Although blackjack is certainly a popular casino game, it could be argued that this fact has not really filtered through to Hollywood movie producers. After all, casino scenes in movies are not exactly uncommon, but more often than not, the games that are being played in these scenes are poker, roulette and even baccarat – but very rarely blackjack. If you’re a fan of any of these games, come and play them at online casino Canada, it’s very easy to access not just from computer but from your phones or tablets.
Nonetheless, despite this oversight, there have been a handful of great blackjack scenes in movies over the years – such as these three.
Licence to Kill
The Bond movies embody the complaint in the opening paragraph, as virtually every one of them has a casino gambling scene, but Bond plays poker (in the recent ones), roulette and baccarat (in the older ones), but on only one occasion does he play blackjack. That happens in the unjustly neglected second Timothy Dalton movie Licence to Kill, where he visits the casino owned and controlled by drug tsar Franz Sanchez, and takes £250,000 of the latter’s money at the blackjack tables.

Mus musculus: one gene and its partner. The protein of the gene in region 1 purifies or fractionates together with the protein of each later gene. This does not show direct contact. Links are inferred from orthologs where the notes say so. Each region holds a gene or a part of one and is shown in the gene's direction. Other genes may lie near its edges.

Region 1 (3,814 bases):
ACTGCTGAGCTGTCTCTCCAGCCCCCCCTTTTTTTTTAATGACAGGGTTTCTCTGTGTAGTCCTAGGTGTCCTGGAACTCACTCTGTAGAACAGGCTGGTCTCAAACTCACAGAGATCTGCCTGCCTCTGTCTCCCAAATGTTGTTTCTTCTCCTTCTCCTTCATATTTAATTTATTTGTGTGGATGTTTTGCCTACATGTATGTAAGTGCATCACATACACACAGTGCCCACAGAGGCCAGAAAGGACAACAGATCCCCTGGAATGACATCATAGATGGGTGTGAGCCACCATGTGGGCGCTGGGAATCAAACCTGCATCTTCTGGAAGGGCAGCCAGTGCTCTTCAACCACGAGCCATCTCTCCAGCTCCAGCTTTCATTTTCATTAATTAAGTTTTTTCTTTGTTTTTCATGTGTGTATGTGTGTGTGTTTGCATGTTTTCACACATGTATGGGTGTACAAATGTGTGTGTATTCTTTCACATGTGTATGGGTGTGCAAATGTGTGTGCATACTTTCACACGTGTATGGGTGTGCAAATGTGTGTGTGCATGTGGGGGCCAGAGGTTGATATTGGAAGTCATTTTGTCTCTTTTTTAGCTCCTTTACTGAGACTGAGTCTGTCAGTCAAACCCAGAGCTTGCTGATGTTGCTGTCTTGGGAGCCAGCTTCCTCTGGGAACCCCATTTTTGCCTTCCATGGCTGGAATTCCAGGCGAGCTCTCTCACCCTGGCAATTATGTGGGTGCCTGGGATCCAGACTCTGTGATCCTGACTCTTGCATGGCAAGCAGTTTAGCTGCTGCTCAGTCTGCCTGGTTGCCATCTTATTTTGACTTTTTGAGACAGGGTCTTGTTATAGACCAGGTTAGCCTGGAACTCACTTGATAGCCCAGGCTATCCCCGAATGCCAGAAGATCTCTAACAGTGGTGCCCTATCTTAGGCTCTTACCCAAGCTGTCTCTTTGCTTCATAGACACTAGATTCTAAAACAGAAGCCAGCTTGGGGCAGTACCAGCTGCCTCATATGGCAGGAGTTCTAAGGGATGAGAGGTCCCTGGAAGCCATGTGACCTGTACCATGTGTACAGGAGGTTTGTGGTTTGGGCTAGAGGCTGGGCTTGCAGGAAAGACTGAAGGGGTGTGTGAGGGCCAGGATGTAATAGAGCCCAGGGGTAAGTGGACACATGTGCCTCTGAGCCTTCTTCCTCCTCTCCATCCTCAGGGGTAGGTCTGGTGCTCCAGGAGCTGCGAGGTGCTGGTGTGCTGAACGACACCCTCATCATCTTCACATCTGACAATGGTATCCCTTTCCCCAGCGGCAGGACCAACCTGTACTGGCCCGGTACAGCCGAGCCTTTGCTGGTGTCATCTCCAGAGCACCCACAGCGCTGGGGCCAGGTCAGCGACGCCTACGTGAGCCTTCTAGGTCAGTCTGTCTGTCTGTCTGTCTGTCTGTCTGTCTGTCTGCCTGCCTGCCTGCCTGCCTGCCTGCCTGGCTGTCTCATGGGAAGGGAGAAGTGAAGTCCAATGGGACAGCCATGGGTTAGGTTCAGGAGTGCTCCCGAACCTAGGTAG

This is unquestionably the single most famous blackjack casino scene in the movies, largely due to the memorable performance of Dustin Hoffman as the autistic Raymond. Here Charlie (Tom Cruise) takes his older brother Raymond to play blackjack at Vegas casino, so that he can exploit the talent for maths that comes with the latter’s autism, by having him count the cards. Revealing the exploitative selfishness of Charlie, as well as the savant skills of Raymond, this scene has achieved legendary status.
Given that the whole premise of this star-studded remake of the old Rat Pack vehicle is about stealing from Vegas casinos, there aren’t that many memorable gambling scenes in it. Indeed the best part of the bit with Bernie Mac’s blackjack dealer doesn’t take place at the tables, but in a room behind the scenes at the casino. After having his past criminal history revealed by Matt Damon, the angry Mac accuses the former of racism, and utters one of the best lines in the film: “S-, you might as well call it ‘whitejack’”.